The House of Representatives held four hearings through the first four months of the year on telecommunications developments and planned to introduce legislation as early as late May to reform a law that is nearly a decade old.
In the hearings, Rep. Joe Barton, the Texas Republican chairing the House Committee on Energy and Commerce, said he wants to introduce legislation in the late spring or early summer to reform the Telecommunications Act of 1996 with a goal of passing a bill through the House by the end of July, says committee spokesman Kevin Schweers.
Schweers says the House had not started drafting a bill as of late April. Several members of the House overseeing telecom policy did not respond to repeated requests for interviews or, instead, declined comment.
Rep. Joe Barton
The House is “trying to provide some regulatory consistency and certainty to encourage additional investment into providing … new communications services,” Schweers says.
A source in Washington, D.C., outside Capitol Hill told PHONE+ several congressmen were teaming up to draft legislation that would possibly:
Sen. Ted Stevens
Brian Adkins, telecom legislative director with the National Association of Regulatory Utility Commissioners, says Barton and Rep. Fred Upton of Michigan, the Republican chairing the House telecom subcommittee, are exploring whether to assert federal jurisdiction over VoIP and eliminate or scale back the franchising obligations of companies delivering video over IP networks.
“I think the state commission point of view is there are certain oversight functions that simply make more sense at the state level,” Adkins says. “That’s been the basis of our dialogue with the energy and commerce committee.”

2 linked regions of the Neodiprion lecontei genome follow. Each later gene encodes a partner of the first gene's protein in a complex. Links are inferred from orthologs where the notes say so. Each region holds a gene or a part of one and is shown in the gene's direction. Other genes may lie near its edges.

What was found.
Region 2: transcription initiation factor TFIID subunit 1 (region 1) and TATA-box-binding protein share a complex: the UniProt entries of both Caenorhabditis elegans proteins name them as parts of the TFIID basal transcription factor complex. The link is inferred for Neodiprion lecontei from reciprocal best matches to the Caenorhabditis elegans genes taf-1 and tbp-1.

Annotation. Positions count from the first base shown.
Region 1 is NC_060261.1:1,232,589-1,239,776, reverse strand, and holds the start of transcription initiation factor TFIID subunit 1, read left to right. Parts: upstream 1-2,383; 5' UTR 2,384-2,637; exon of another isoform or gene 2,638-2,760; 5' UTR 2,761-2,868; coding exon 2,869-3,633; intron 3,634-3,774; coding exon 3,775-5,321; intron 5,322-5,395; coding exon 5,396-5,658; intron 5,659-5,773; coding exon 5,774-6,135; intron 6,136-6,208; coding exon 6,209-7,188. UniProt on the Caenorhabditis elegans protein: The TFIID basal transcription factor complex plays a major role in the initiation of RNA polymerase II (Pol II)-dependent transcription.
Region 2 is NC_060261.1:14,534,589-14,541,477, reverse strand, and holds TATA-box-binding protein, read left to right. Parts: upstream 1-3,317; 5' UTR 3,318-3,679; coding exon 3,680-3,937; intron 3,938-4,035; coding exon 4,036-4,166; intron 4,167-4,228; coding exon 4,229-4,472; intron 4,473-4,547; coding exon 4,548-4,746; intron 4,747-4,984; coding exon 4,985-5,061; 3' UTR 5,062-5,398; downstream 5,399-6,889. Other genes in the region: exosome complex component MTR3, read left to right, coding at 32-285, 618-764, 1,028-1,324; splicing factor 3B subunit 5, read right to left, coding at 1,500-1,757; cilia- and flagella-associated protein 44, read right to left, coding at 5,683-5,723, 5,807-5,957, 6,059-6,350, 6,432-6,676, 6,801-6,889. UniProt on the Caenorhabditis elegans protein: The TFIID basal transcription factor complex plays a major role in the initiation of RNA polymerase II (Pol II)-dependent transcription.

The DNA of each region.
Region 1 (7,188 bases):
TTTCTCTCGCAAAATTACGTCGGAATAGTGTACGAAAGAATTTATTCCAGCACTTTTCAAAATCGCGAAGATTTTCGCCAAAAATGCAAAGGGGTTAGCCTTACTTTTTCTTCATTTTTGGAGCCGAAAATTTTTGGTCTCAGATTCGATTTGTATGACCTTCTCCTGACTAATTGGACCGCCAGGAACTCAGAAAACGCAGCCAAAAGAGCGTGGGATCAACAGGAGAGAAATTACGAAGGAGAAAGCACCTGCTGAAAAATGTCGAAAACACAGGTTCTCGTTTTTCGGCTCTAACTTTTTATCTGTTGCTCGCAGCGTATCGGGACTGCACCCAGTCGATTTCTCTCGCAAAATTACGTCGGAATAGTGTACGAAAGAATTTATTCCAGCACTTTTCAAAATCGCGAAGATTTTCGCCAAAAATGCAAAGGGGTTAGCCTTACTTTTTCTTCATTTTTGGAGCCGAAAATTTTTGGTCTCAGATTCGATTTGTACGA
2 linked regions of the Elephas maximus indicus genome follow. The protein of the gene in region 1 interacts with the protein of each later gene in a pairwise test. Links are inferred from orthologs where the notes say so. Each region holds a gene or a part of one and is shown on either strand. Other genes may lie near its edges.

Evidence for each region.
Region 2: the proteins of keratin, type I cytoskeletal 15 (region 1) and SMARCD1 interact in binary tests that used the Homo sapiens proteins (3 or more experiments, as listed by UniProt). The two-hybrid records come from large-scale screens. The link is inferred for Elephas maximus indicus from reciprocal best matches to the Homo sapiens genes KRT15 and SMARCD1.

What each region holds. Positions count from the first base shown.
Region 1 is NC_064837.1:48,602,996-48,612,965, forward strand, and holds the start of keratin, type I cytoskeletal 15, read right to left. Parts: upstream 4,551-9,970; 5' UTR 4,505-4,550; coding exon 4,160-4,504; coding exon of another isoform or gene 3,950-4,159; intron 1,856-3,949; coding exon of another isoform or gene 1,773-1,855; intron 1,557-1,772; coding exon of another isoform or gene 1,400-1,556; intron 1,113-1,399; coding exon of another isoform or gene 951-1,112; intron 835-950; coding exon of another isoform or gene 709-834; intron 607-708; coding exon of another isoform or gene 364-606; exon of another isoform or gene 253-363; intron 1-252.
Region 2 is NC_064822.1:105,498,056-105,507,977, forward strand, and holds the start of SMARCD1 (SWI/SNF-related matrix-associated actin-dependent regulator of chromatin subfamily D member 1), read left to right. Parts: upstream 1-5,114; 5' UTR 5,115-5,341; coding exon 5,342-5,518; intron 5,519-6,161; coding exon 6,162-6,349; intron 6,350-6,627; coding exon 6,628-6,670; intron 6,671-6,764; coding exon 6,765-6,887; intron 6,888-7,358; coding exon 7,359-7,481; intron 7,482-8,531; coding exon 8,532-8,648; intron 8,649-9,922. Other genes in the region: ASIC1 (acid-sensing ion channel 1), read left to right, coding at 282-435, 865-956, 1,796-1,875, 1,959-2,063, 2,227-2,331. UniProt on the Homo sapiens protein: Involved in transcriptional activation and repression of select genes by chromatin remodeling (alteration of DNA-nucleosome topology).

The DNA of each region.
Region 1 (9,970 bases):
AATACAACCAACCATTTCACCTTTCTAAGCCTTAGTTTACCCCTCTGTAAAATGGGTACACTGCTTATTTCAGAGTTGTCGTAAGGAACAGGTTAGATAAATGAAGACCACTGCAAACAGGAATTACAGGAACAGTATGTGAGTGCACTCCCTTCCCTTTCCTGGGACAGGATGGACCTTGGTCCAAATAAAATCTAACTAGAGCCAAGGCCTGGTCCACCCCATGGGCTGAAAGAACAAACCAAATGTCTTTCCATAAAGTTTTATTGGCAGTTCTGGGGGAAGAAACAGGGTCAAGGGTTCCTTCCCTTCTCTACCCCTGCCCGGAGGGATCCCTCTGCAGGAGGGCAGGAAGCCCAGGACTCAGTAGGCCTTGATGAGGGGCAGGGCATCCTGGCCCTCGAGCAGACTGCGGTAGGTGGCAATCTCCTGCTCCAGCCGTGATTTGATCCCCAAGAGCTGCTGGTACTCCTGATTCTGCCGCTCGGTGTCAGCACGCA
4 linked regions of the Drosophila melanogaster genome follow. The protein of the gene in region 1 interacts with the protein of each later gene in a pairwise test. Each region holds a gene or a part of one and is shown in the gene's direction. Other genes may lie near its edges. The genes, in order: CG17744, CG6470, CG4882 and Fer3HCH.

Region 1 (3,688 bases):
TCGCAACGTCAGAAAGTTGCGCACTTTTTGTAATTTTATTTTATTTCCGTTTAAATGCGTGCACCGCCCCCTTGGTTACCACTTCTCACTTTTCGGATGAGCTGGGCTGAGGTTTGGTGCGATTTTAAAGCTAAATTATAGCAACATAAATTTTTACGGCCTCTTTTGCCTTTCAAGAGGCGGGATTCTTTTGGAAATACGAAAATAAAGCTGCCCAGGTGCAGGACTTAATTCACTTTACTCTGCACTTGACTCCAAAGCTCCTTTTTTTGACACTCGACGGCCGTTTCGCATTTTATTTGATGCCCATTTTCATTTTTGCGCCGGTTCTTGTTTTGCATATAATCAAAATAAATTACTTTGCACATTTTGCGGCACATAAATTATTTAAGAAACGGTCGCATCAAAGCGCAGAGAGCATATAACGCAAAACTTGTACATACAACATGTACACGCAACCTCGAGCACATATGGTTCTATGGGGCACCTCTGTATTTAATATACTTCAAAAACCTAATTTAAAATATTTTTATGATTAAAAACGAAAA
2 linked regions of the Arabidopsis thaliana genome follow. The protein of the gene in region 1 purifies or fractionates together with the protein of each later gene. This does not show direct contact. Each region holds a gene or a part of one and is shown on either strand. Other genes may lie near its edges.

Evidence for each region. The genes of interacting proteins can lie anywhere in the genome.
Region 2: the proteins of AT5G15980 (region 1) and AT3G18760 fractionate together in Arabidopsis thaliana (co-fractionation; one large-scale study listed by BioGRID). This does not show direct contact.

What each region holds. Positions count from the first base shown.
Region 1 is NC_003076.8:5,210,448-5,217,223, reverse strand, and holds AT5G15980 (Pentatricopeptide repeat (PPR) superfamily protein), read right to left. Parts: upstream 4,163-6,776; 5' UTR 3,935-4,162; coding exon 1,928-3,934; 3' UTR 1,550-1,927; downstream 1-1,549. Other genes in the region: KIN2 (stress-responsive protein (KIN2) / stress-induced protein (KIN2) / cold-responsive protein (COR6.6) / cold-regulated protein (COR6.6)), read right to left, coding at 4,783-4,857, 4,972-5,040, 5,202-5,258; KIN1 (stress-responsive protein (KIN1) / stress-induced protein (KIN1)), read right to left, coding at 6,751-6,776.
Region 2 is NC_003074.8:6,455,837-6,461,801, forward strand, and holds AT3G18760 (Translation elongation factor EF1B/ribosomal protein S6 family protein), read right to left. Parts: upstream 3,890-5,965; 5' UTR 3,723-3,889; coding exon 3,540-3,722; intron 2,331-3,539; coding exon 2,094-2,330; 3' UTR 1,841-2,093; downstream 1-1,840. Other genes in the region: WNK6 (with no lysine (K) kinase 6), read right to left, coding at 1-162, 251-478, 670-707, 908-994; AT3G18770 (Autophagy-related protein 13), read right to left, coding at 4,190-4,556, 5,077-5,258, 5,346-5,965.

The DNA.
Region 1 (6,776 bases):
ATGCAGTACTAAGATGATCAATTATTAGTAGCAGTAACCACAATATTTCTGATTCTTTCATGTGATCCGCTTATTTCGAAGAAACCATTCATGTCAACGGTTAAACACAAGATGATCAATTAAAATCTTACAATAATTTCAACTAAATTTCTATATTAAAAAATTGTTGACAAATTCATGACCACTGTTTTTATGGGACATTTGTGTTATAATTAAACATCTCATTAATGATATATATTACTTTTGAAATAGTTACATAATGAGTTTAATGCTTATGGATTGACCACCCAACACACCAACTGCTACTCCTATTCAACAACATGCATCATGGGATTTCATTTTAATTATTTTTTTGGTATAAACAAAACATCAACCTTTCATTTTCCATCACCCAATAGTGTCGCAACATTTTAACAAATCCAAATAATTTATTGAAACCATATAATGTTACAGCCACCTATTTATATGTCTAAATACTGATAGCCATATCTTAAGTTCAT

The House seemingly has been moving at a faster pace to reform telecom law than the Senate. The Senate Committee on Science, Commerce & Transportation under Republican Sen. Ted Stevens of Alaska has held “listening sessions” with members of the industry, including two phone giants planning to merge: AT&T Corp. and SBC.
During a speech in March, Stevens said the Senate expected to introduce telecom legislation by the end of June or July. “It depends on how our people respond to these listening sessions, but we expect a bill this year,” he said.
That does not mean a bill will reach the desk of President Bush this year even if both chambers of Congress introduce legislation.
“The telecom issues in the House are very, very complicated … technically difficult and politically difficult,” says Jessica Zufolo, an analyst covering telecom policy issues with Medley Global Advisors LLC. “They may introduce legislation, but that doesn’t necessarily mean they are going to pass legislation.”
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